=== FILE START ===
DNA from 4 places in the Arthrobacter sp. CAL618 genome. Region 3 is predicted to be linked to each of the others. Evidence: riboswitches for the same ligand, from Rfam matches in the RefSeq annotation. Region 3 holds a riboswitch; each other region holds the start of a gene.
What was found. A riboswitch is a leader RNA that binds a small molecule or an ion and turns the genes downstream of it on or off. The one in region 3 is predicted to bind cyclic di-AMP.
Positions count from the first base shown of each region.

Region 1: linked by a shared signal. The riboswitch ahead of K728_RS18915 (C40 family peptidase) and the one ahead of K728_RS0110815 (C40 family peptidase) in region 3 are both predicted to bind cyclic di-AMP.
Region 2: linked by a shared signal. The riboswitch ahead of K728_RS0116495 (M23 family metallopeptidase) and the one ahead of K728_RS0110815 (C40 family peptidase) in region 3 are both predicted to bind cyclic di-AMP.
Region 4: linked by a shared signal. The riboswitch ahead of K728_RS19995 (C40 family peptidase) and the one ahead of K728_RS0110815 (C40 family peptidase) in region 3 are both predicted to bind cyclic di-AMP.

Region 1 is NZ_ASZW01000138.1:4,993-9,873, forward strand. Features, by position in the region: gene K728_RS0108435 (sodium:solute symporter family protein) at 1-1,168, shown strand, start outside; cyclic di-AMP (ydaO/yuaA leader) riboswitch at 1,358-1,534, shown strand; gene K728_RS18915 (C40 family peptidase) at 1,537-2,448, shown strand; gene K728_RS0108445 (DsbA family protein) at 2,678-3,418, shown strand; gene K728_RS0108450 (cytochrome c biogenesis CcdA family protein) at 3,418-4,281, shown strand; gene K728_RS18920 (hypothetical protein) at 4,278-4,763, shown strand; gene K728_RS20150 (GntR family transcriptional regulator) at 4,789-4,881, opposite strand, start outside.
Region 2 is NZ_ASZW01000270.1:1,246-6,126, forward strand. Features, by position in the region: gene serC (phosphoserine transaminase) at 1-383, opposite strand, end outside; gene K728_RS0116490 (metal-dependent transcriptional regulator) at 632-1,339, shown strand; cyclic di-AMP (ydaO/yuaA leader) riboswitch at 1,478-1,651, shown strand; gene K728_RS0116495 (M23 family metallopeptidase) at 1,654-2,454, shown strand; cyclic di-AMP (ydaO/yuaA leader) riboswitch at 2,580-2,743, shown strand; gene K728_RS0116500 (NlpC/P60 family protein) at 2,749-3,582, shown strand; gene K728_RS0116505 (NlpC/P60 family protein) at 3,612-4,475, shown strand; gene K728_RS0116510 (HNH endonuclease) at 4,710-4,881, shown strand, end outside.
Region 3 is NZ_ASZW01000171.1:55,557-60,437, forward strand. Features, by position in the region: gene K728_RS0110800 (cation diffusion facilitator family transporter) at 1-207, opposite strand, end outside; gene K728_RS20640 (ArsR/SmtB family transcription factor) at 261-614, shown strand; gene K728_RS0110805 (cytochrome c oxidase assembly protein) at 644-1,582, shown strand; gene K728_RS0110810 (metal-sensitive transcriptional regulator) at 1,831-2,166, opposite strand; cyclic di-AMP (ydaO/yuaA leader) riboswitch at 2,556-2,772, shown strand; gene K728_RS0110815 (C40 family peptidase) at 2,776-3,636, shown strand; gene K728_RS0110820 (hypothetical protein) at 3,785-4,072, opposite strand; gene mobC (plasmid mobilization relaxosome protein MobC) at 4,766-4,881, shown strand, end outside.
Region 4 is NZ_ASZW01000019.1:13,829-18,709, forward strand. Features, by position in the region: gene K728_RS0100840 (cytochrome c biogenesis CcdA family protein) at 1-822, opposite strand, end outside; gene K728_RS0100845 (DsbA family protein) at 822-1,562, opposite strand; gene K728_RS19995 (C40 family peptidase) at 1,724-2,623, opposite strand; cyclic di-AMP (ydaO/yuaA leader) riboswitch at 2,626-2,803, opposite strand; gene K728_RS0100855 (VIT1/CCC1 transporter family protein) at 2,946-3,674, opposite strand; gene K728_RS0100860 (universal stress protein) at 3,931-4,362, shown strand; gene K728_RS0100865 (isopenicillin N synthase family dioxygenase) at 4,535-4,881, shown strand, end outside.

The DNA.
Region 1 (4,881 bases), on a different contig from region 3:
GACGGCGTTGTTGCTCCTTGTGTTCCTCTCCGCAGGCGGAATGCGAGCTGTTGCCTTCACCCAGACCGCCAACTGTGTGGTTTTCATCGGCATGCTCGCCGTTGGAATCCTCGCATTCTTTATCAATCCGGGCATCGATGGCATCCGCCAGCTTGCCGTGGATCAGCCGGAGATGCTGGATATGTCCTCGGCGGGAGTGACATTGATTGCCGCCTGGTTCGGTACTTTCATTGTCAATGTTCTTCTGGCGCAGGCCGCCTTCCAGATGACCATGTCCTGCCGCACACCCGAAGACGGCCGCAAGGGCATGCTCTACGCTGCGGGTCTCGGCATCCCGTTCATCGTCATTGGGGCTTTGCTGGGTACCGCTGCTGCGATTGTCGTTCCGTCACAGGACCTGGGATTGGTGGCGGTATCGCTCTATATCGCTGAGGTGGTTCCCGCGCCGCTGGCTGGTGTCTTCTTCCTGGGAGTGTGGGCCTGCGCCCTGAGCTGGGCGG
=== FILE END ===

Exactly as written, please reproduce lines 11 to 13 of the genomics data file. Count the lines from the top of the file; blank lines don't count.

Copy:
The DNA.
Region 1 (4,881 bases), on a different contig from region 3:
GACGGCGTTGTTGCTCCTTGTGTTCCTCTCCGCAGGCGGAATGCGAGCTGTTGCCTTCACCCAGACCGCCAACTGTGTGGTTTTCATCGGCATGCTCGCCGTTGGAATCCTCGCATTCTTTATCAATCCGGGCATCGATGGCATCCGCCAGCTTGCCGTGGATCAGCCGGAGATGCTGGATATGTCCTCGGCGGGAGTGACATTGATTGCCGCCTGGTTCGGTACTTTCATTGTCAATGTTCTTCTGGCGCAGGCCGCCTTCCAGATGACCATGTCCTGCCGCACACCCGAAGACGGCCGCAAGGGCATGCTCTACGCTGCGGGTCTCGGCATCCCGTTCATCGTCATTGGGGCTTTGCTGGGTACCGCTGCTGCGATTGTCGTTCCGTCACAGGACCTGGGATTGGTGGCGGTATCGCTCTATATCGCTGAGGTGGTTCCCGCGCCGCTGGCTGGTGTCTTCTTCCTGGGAGTGTGGGCCTGCGCCCTGAGCTGGGCGG